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|Subject: Re: Question of Tragic Art Sat Mar 03, 2012 5:58 am|| |
I posted a parallel thread on ILP
I am also interested in artists who can be associated with the tragic. And to broaden the topic, perhaps not only art, but also tragic approaches to the "stage of the world" , versus romantic or otherwise weaker ones. I want to expand the thinking on the tragic as well as bring it to the surface, to actuality.
Does the concept suffering, the affirmation of suffering amount to a sense of tragedy? I don't think so, but it is clearly important. What else is required for the tragic sense?
Can we re-shape our (interpretation of our) own cultural and political narrative in accordance with this sense? Can this perhaps be the first step in affirming what is happening? Or am I taking this into a far too practical direction now? No, I don't think so - this is precisely what we are lacking now, what traps us (as a civilization) in nihilism or resentment - the lack of the tragic sense, the will to utopia.
I don't even know what I am suggesting. Let anyone begin with an explanation of what it means for a "sense", or a narrative, or anything at all, to be tragic.
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|Subject: Re: Question of Tragic Art Sat Mar 03, 2012 11:28 am|| |
The element of 'affirmation' in the tragic seems to represent a more inherent, central characteristic of tragedy, involved directly within the sense or pathos of it: the lack of power to alter the tragic circumstances, to avert tragedy. This lack is present at the beginning and builds all the while the tragic aesthetic itself builds -- it is a necessary condition for it. This sustained disharmony could be experienced in our own lives, or vicariously through the lives of others, through art or upon the stage. Tragic might then be interpreted as a directly sensing of or pathos birthed in the light of a higher or more-reflned, more-sublimated experience of a "lack of power". All such lack would at first arise as an experience of a more immediate suffering or pain. As this is sustained over time and transforms into woe and despair, then finally into regret and resignation, the specific sense/pathos of this lack arising from these becomes likewise stronger, and ultimately gains its own patho-logical "nature" and "psychological" subjective inertia. Which is to say that other subjective states begin to orbit the new patho-logical trajectory. This tragic pathos, born of a sustained and cultivated sense "disharmony"-as-lack with respect to some otherwise overflowing vitality and value, becomes a signifying marker and symbol, a definitional relation.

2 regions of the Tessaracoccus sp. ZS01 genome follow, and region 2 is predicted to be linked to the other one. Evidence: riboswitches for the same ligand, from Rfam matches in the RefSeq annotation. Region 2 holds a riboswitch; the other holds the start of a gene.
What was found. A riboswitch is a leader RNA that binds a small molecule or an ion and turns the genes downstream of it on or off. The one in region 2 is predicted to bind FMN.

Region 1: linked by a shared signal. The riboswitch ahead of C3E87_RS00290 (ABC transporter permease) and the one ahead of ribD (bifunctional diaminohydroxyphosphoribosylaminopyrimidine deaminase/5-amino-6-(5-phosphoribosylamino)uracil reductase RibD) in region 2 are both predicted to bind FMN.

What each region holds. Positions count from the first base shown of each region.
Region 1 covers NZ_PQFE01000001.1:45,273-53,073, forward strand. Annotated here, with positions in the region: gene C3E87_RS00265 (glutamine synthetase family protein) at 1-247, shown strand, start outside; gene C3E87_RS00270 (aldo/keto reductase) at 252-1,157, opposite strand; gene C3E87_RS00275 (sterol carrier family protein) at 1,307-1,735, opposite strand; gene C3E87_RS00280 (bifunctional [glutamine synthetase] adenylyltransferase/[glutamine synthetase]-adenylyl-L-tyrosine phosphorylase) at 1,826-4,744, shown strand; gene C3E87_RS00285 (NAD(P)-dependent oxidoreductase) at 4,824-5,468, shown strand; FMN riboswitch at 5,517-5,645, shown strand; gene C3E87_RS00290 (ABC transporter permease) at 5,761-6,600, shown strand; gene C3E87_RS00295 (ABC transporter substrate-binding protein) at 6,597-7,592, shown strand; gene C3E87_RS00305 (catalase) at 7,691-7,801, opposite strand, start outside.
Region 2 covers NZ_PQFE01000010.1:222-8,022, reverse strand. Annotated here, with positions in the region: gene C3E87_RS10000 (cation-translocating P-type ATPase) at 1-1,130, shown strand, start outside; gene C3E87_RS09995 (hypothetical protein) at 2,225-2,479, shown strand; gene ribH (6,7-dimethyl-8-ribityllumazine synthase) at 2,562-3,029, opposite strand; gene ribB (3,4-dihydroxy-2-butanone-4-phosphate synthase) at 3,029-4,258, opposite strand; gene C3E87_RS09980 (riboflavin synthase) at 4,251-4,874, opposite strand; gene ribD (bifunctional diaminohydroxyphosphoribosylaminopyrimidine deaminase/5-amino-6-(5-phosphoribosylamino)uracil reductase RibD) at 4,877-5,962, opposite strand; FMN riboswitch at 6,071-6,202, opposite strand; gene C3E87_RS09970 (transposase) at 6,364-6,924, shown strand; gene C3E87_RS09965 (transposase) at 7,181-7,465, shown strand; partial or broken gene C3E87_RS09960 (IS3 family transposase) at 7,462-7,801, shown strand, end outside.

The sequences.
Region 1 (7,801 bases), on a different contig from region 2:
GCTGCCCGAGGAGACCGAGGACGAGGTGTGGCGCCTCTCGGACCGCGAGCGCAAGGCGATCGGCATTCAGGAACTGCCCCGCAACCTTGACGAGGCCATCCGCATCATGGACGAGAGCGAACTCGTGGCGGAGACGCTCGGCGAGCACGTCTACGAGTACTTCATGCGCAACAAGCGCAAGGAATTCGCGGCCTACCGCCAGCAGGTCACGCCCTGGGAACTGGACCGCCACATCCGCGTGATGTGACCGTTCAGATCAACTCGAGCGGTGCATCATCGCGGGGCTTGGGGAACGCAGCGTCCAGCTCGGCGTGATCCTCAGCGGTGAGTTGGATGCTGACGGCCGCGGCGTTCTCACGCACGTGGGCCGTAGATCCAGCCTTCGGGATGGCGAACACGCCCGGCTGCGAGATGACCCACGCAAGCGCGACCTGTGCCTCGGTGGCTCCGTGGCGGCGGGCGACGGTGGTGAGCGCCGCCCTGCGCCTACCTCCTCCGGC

We might now interpret this movement as a mechanism whereby the valuing subject is left open before its possibilities in light of the fact that these possibilities would otherwise either remains largely closed or be directly militated against and pre-empted by the superior sense or cultivated pathos of experience of vitality (self-valuing becoming conscious of itself as value [but not necessarily yet as self-valuing capacity]). Tragic keeps the subject from walling off those which present as painful remainders in the equations of its self-value, painful reminders of what, from the vantage point of the self-affirmative and vital subject, constitute its own inescapable limit and highest failure (which it would like to, and indeed often must ignore for the sake of itself, for the sake of its own power and value and the "will to" these). Tragic operates directly to mediate the subjective relationship with these otherwise "remainder" or failed elements, as well as to keep open the space for the possibility of these at a later time.